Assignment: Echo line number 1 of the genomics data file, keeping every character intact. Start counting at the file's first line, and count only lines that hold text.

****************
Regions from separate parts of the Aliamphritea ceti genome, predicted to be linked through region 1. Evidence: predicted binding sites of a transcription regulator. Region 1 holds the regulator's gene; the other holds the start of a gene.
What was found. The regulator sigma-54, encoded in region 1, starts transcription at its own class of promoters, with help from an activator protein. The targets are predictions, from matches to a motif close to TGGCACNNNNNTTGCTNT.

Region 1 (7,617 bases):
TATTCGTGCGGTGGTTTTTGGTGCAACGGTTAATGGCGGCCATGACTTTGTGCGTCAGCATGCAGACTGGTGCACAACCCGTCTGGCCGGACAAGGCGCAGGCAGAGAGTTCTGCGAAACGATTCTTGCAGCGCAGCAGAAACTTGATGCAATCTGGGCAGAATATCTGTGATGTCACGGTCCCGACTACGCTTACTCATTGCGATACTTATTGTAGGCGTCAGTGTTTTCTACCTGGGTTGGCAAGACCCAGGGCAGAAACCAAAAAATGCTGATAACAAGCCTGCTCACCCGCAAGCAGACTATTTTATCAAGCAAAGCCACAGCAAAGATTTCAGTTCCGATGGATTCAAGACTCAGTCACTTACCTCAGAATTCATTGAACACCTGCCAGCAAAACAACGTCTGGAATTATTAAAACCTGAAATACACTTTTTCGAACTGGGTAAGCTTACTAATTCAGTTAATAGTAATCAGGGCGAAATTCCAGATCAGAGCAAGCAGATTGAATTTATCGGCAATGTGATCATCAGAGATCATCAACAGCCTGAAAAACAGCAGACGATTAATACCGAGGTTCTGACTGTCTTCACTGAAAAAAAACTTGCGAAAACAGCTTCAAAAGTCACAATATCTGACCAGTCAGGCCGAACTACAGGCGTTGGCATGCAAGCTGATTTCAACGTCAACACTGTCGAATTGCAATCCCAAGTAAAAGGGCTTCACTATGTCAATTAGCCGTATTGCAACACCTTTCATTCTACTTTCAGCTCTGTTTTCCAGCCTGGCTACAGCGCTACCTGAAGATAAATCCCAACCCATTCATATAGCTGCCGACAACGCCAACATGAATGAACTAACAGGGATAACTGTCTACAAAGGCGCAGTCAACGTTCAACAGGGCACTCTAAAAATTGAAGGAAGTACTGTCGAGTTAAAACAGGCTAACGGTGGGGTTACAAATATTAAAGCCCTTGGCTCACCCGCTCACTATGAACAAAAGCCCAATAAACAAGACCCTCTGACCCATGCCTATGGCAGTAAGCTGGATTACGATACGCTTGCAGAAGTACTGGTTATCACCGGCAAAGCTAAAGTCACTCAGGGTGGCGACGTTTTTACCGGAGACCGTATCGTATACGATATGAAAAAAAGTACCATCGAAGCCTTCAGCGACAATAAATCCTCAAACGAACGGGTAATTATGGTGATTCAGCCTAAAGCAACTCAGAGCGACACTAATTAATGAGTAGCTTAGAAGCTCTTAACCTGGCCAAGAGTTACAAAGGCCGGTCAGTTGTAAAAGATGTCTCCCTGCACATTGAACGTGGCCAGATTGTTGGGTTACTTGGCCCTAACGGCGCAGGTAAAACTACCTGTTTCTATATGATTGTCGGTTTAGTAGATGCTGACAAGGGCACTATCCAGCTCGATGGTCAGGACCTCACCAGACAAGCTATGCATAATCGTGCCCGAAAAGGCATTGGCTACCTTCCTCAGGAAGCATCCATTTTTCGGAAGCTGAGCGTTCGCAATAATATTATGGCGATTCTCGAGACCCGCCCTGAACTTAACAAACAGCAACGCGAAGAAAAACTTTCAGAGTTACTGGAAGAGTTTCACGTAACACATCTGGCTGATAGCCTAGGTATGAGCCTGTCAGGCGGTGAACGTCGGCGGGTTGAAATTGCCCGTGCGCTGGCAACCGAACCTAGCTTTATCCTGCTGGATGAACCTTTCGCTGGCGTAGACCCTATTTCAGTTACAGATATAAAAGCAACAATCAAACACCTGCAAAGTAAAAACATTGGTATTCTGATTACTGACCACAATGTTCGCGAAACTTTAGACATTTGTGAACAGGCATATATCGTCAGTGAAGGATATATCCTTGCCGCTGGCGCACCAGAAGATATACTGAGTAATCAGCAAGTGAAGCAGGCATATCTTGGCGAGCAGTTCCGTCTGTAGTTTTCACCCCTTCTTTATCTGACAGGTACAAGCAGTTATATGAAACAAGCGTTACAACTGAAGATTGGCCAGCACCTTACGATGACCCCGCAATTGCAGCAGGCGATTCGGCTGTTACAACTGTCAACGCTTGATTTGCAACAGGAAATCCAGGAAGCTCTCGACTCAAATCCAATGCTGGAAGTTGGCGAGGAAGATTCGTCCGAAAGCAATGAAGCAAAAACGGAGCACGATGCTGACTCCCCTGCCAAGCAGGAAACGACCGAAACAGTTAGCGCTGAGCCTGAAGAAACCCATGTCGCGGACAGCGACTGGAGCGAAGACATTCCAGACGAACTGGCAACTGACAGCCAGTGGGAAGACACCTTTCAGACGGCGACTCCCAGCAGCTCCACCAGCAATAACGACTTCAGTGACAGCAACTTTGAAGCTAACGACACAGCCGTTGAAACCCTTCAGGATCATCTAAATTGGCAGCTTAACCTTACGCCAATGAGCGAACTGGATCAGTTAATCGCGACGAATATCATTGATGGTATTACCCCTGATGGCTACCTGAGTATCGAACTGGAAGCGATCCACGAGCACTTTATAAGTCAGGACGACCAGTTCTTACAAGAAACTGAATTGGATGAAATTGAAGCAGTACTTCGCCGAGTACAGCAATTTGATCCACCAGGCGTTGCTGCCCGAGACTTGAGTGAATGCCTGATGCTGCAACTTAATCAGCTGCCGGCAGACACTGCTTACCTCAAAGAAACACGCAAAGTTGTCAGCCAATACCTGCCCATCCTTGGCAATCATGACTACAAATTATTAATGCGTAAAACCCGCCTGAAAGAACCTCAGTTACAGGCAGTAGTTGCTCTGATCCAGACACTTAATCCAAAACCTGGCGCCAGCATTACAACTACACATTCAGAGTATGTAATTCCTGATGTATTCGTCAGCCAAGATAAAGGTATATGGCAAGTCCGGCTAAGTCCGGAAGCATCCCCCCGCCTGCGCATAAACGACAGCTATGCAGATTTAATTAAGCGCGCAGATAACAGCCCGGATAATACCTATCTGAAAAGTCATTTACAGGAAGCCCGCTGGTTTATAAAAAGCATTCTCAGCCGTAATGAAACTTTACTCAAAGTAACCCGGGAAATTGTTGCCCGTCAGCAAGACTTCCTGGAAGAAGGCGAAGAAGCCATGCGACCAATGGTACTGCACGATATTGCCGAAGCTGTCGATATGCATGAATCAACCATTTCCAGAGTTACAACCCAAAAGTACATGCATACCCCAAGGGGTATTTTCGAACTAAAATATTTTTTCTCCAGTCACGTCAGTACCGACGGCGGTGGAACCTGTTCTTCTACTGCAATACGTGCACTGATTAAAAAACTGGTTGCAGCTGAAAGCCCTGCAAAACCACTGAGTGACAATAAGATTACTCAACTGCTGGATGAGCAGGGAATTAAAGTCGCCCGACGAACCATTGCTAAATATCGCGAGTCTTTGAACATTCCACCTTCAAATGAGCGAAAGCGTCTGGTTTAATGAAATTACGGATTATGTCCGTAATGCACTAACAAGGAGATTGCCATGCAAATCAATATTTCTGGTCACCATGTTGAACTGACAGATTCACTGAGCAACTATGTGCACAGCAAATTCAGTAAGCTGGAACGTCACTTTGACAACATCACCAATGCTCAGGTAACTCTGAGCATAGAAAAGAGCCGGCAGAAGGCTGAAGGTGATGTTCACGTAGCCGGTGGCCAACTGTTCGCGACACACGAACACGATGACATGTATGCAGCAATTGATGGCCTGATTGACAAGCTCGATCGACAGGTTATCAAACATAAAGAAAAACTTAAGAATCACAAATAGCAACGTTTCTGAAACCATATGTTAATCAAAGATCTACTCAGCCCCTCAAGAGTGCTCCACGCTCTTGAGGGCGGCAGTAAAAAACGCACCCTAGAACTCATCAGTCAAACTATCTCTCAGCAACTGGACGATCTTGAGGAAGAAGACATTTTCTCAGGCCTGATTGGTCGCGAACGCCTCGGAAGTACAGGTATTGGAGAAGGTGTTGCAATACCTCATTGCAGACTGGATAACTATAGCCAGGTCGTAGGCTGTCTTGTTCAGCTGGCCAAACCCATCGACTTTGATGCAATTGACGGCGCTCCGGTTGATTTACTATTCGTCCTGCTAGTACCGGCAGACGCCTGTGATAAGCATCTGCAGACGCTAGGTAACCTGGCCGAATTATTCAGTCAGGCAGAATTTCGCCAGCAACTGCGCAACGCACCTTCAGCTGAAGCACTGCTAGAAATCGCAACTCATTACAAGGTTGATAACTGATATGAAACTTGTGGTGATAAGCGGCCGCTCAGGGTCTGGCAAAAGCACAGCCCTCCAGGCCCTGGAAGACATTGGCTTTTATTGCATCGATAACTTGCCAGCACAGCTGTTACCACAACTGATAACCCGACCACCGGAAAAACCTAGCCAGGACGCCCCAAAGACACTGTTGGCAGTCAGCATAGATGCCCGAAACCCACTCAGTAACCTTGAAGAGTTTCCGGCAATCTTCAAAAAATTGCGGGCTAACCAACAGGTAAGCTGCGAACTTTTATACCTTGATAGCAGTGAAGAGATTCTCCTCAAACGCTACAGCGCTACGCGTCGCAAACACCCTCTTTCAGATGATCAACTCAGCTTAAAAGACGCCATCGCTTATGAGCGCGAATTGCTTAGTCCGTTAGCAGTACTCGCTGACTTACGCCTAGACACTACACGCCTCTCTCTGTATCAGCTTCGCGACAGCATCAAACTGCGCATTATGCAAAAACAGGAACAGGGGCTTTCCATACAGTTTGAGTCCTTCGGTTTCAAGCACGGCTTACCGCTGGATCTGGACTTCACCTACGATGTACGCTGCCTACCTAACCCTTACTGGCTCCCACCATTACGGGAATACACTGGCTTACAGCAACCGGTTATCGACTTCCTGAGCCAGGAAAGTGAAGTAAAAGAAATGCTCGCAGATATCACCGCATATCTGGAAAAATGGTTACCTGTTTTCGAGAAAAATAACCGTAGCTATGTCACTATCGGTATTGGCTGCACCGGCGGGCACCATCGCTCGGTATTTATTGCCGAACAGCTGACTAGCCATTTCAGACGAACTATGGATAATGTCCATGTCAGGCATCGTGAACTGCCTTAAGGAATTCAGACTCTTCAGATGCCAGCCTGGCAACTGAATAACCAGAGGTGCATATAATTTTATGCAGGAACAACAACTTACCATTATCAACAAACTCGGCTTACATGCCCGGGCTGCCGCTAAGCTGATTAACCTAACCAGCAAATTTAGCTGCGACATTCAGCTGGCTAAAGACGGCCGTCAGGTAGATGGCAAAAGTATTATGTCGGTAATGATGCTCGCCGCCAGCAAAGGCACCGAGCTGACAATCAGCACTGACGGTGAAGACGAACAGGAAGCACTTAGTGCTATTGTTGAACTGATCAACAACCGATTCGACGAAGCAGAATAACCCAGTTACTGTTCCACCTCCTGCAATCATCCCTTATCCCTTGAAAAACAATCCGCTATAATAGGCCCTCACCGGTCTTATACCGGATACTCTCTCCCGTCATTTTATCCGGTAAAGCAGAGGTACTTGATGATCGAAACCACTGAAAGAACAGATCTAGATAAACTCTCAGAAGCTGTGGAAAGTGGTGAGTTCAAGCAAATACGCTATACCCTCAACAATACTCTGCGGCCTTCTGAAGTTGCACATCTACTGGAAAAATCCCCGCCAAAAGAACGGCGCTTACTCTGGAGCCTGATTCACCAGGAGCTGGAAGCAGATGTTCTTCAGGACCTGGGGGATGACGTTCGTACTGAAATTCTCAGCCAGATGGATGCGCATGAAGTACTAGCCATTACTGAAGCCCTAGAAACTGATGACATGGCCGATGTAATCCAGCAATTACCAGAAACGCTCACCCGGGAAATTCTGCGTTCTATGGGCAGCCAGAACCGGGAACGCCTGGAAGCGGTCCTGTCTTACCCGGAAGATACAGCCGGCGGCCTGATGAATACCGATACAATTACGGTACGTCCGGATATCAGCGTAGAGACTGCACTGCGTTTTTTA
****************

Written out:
Regions from separate parts of the Aliamphritea ceti genome, predicted to be linked through region 1. Evidence: predicted binding sites of a transcription regulator. Region 1 holds the regulator's gene; the other holds the start of a gene.